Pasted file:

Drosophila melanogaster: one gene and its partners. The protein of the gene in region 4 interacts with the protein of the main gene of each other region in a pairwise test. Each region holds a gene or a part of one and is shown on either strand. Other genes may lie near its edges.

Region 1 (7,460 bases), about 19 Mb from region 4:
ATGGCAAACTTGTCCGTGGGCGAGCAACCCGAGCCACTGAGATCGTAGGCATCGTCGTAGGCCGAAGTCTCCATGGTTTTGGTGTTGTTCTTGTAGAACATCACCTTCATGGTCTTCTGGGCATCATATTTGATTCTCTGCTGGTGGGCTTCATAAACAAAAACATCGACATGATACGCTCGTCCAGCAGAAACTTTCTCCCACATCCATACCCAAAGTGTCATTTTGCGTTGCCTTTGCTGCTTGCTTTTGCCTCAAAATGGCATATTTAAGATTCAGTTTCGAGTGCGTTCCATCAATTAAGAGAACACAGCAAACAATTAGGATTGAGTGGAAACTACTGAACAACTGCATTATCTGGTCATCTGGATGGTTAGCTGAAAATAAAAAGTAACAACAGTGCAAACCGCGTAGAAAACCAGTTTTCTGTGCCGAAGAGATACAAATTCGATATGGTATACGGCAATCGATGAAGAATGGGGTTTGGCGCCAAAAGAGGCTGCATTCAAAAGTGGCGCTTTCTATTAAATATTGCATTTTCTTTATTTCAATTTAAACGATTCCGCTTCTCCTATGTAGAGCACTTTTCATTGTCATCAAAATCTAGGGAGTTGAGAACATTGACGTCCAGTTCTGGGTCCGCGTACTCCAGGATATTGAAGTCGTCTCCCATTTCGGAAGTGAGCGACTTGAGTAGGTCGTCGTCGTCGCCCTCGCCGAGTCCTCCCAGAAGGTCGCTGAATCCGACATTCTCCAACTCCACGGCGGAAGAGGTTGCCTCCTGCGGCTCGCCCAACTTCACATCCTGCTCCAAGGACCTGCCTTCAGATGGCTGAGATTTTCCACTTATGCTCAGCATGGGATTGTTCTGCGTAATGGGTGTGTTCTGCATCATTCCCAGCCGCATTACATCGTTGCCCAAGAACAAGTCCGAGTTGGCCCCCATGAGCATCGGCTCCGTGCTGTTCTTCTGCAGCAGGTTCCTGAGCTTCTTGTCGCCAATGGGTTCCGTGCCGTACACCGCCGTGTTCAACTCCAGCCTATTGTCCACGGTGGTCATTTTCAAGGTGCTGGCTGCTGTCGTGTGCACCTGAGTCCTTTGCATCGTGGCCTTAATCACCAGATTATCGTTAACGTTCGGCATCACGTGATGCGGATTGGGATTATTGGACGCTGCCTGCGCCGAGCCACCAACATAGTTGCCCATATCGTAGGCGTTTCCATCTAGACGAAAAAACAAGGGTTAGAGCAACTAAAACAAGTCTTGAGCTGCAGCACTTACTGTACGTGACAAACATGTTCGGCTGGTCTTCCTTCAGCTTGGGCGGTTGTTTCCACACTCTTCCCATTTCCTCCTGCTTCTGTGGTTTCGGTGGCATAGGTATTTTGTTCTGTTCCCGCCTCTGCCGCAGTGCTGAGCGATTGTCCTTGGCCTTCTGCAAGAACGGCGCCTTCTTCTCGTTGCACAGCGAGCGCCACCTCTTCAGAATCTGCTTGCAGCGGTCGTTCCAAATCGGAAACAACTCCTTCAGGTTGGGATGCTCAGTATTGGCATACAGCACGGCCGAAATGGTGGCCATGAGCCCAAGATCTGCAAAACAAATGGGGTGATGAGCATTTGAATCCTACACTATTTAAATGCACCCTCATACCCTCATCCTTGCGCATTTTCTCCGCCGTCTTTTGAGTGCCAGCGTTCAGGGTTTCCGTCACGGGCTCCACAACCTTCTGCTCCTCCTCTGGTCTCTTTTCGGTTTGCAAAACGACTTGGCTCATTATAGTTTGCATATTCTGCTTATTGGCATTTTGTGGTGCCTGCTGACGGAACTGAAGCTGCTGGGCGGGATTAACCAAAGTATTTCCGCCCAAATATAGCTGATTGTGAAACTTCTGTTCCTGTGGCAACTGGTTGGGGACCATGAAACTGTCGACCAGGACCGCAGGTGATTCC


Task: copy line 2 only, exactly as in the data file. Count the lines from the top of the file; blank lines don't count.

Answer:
Region 1 (7,460 bases), about 19 Mb from region 4: